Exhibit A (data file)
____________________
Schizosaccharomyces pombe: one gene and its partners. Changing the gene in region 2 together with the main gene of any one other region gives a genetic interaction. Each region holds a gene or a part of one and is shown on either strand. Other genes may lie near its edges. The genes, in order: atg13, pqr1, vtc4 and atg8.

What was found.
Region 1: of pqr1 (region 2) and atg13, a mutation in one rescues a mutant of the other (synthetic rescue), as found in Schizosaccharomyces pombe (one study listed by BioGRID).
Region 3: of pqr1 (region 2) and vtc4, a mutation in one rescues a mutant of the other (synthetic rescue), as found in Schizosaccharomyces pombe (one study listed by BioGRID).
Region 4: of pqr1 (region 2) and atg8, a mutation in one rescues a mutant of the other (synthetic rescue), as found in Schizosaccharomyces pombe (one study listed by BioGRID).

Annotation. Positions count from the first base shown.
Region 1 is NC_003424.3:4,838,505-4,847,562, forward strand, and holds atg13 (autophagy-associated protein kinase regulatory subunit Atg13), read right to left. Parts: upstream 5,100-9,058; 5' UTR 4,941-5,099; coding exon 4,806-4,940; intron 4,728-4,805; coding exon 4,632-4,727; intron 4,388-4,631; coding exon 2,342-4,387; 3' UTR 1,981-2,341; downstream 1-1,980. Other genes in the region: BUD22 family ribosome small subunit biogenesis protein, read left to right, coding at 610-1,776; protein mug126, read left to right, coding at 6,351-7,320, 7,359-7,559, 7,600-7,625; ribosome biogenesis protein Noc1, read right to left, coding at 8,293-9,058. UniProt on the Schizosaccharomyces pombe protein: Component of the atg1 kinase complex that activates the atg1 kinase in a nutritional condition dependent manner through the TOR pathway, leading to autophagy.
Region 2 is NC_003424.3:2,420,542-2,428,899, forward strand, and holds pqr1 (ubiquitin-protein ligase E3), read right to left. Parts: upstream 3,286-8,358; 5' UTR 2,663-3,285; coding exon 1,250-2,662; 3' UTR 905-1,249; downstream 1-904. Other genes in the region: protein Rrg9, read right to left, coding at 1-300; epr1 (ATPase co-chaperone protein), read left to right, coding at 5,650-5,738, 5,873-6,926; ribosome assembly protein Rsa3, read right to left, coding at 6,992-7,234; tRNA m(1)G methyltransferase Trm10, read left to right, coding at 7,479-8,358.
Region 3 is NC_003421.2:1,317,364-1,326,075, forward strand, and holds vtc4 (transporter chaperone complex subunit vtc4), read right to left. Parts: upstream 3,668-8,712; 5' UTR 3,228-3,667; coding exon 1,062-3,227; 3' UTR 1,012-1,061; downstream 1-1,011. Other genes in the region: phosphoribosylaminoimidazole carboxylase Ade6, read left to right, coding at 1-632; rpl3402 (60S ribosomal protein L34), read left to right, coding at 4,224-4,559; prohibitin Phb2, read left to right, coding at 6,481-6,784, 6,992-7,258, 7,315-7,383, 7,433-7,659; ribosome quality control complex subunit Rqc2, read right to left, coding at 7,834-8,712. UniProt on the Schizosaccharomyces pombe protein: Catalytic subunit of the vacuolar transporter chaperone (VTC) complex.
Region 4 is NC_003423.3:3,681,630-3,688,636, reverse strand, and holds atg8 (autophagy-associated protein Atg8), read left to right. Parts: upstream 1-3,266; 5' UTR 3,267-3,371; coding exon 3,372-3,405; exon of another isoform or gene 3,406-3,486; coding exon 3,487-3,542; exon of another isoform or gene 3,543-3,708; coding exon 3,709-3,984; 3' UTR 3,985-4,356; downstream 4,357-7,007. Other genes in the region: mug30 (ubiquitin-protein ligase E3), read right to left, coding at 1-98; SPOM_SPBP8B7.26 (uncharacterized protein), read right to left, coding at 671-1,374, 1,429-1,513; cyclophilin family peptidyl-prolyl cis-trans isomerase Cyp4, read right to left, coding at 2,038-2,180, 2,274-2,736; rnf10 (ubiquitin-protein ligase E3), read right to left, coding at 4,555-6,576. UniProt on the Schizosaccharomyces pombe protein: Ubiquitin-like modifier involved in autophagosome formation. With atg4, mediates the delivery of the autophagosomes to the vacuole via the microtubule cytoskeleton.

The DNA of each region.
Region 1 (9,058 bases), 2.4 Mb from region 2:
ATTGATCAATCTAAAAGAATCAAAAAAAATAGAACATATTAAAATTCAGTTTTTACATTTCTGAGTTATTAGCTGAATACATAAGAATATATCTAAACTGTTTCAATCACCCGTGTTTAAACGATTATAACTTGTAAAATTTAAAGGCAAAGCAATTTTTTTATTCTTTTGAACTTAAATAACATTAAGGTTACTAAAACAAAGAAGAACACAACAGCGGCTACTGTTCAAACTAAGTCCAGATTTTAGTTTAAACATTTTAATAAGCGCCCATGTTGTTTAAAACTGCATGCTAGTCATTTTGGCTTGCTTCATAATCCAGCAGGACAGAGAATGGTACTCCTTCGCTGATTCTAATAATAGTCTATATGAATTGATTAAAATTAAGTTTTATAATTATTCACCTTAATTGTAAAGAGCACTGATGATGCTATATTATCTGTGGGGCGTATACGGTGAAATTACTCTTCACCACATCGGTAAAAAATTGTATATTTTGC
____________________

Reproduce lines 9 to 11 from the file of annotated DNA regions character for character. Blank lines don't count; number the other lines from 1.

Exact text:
Region 3 is NC_003421.2:1,317,364-1,326,075, forward strand, and holds vtc4 (transporter chaperone complex subunit vtc4), read right to left. Parts: upstream 3,668-8,712; 5' UTR 3,228-3,667; coding exon 1,062-3,227; 3' UTR 1,012-1,061; downstream 1-1,011. Other genes in the region: phosphoribosylaminoimidazole carboxylase Ade6, read left to right, coding at 1-632; rpl3402 (60S ribosomal protein L34), read left to right, coding at 4,224-4,559; prohibitin Phb2, read left to right, coding at 6,481-6,784, 6,992-7,258, 7,315-7,383, 7,433-7,659; ribosome quality control complex subunit Rqc2, read right to left, coding at 7,834-8,712. UniProt on the Schizosaccharomyces pombe protein: Catalytic subunit of the vacuolar transporter chaperone (VTC) complex.
Region 4 is NC_003423.3:3,681,630-3,688,636, reverse strand, and holds atg8 (autophagy-associated protein Atg8), read left to right. Parts: upstream 1-3,266; 5' UTR 3,267-3,371; coding exon 3,372-3,405; exon of another isoform or gene 3,406-3,486; coding exon 3,487-3,542; exon of another isoform or gene 3,543-3,708; coding exon 3,709-3,984; 3' UTR 3,985-4,356; downstream 4,357-7,007. Other genes in the region: mug30 (ubiquitin-protein ligase E3), read right to left, coding at 1-98; SPOM_SPBP8B7.26 (uncharacterized protein), read right to left, coding at 671-1,374, 1,429-1,513; cyclophilin family peptidyl-prolyl cis-trans isomerase Cyp4, read right to left, coding at 2,038-2,180, 2,274-2,736; rnf10 (ubiquitin-protein ligase E3), read right to left, coding at 4,555-6,576. UniProt on the Schizosaccharomyces pombe protein: Ubiquitin-like modifier involved in autophagosome formation. With atg4, mediates the delivery of the autophagosomes to the vacuole via the microtubule cytoskeleton.

The DNA of each region.